When you're looking at family history records, you'll likely come across an outdated medical term. You might see it listed as a cause of death in a death record, an obituary, or an old letter written between family members. It may also appear on military records or even in the notes of census records if it was a reason someone was unable to earn a living.
The frustrating thing about these terms is that it's quite common to have more than one outdated name for a single disease. This is partly due to regional custom (Louisiana fever referenced Malaria but only in/around Louisiana) and partly due to the fact that disease could manifest slightly differently in patients and doctors didn't always realize all the symptoms that could be caused by one condition.
Additionally, there are social reasons for more discreet names used. Syphilis was a common problem, especially among working class people, but was also frowned upon socially and ended up being the kind of diagnosis that was whispered about in hushed tones (all while using different names for the disease). There are also gender biases to take into account. Women suffering from a host of diseases were likely to be diagnosed simply with depression (domestic malady) or menopause (change of life).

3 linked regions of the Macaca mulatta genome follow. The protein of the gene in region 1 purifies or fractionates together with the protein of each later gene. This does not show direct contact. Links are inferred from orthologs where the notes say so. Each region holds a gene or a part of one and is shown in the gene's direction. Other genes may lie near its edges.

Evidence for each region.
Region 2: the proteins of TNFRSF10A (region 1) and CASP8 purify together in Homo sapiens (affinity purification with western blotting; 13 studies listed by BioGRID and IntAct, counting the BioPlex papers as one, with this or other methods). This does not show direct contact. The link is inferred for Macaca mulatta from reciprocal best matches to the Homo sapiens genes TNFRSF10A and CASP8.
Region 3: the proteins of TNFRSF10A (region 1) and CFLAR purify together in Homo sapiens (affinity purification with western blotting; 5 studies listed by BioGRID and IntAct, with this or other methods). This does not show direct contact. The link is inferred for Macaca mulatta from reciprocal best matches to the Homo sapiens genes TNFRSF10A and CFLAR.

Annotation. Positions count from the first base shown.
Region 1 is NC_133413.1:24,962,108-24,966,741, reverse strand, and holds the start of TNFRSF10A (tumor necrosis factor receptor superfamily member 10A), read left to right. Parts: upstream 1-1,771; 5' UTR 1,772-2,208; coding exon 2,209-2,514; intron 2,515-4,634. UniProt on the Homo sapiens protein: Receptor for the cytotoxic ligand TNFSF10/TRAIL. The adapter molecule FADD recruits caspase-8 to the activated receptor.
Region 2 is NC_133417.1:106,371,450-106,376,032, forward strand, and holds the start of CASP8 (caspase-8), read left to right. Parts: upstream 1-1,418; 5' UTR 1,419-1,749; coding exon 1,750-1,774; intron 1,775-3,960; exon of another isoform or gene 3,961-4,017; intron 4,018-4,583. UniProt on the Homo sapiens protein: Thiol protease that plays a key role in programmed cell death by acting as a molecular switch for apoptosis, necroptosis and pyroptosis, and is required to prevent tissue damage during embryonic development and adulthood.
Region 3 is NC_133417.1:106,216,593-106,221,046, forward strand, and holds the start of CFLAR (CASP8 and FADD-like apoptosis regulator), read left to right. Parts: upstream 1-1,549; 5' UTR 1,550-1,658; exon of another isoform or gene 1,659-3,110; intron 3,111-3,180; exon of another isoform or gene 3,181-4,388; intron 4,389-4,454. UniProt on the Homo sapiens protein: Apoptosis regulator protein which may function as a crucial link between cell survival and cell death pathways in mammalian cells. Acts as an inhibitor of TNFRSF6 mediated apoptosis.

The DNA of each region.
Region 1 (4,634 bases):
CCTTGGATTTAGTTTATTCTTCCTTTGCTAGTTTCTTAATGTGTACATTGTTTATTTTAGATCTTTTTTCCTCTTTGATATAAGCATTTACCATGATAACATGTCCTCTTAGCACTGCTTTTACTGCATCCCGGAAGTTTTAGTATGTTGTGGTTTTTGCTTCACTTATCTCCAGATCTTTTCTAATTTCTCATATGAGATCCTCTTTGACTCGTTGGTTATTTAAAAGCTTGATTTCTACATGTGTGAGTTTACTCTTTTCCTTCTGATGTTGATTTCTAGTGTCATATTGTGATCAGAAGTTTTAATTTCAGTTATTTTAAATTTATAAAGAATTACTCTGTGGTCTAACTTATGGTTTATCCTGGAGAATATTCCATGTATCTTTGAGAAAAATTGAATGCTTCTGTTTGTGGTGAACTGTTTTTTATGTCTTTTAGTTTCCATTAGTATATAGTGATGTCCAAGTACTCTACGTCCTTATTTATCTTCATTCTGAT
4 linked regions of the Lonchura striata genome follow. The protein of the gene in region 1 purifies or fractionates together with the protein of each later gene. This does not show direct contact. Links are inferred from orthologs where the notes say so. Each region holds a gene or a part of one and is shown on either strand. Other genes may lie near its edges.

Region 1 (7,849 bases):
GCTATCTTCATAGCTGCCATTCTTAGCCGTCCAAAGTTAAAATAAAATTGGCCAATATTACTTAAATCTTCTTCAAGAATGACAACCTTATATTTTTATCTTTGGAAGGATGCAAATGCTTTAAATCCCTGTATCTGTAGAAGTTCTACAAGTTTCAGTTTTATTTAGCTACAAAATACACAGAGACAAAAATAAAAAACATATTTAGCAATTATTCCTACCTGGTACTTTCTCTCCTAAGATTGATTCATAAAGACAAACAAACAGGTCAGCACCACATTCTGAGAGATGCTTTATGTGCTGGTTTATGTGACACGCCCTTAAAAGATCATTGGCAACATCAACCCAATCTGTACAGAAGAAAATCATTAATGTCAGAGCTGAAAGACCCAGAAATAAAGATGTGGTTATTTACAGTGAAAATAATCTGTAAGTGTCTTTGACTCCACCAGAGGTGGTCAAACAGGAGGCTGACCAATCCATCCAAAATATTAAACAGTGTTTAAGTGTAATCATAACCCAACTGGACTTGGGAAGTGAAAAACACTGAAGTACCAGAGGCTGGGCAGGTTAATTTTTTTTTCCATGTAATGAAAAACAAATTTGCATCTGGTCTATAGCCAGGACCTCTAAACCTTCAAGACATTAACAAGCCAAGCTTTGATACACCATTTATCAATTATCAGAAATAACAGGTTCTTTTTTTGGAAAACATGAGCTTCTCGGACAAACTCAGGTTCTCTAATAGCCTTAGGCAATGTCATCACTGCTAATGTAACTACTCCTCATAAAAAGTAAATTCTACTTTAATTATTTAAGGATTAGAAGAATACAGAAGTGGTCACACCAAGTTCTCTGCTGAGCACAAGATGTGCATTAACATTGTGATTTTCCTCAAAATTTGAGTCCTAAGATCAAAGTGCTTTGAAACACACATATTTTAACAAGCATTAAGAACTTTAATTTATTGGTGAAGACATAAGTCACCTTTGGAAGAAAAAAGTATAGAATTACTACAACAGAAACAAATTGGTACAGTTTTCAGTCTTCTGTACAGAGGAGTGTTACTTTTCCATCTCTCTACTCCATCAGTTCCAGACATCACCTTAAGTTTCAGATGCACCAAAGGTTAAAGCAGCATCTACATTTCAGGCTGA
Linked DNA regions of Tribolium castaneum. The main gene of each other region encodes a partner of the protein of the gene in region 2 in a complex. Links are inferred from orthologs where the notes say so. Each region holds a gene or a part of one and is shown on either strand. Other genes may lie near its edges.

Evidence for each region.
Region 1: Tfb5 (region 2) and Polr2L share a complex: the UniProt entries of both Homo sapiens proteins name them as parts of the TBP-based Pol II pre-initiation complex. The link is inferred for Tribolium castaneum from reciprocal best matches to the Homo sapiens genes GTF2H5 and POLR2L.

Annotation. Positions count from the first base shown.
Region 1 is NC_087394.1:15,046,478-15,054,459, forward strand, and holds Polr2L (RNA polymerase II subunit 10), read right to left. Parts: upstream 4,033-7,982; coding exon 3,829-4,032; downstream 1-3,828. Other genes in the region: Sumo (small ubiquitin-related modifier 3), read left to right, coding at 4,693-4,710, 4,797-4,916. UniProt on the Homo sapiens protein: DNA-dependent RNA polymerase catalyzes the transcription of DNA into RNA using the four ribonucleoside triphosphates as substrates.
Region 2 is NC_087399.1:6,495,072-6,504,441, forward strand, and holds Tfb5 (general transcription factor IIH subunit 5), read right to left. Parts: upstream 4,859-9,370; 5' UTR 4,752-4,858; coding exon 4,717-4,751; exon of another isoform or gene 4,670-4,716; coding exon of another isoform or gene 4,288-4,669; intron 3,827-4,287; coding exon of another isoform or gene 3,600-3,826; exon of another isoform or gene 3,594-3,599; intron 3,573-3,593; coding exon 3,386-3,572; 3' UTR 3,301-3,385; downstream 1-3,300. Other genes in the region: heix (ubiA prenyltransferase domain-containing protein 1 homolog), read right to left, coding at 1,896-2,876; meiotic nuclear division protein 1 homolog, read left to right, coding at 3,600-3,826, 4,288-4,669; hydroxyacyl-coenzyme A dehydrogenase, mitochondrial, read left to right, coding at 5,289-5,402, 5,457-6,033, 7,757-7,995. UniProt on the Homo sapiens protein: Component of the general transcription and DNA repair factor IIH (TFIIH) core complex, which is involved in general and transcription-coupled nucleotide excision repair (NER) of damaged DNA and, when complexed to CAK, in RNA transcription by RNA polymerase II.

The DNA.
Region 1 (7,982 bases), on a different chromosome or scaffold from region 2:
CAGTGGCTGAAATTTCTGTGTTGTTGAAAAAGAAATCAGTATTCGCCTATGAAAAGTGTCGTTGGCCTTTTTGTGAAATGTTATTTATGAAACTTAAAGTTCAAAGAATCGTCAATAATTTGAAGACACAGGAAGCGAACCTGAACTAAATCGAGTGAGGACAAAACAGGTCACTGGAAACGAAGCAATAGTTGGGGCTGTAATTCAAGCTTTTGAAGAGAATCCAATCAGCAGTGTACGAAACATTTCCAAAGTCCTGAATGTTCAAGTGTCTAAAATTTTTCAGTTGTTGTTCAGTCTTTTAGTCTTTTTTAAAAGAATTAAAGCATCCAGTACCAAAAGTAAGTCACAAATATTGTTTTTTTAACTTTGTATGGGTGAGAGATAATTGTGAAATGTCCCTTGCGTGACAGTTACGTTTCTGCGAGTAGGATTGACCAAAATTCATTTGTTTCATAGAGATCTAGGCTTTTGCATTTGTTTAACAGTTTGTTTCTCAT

Don't forget that medical conditions which don't seem very severe today could have felt more severe (or even been fatal) in a time where access to medicine and medical care was limited. Teething was a complaint that killed a surprising number of infants, although doctors now believe that this could have been complicated by the common occurrences of malnutrition and infection due to milk thinned with unclean water.
Although it's not a comprehensive list, I've prepared a one-page reference list of names that common medical conditions have historically been known by. You can download it for free here.
If you do come across a medical term that you're unfamiliar with and I haven't listed it on that reference guide, just Google it and see what the term likely referred to. Again, doctors in different areas may have been using different terminology or you may be encountering a "layman's term" used in a specific community but generally you won't be the first family historian to stumble upon that malady.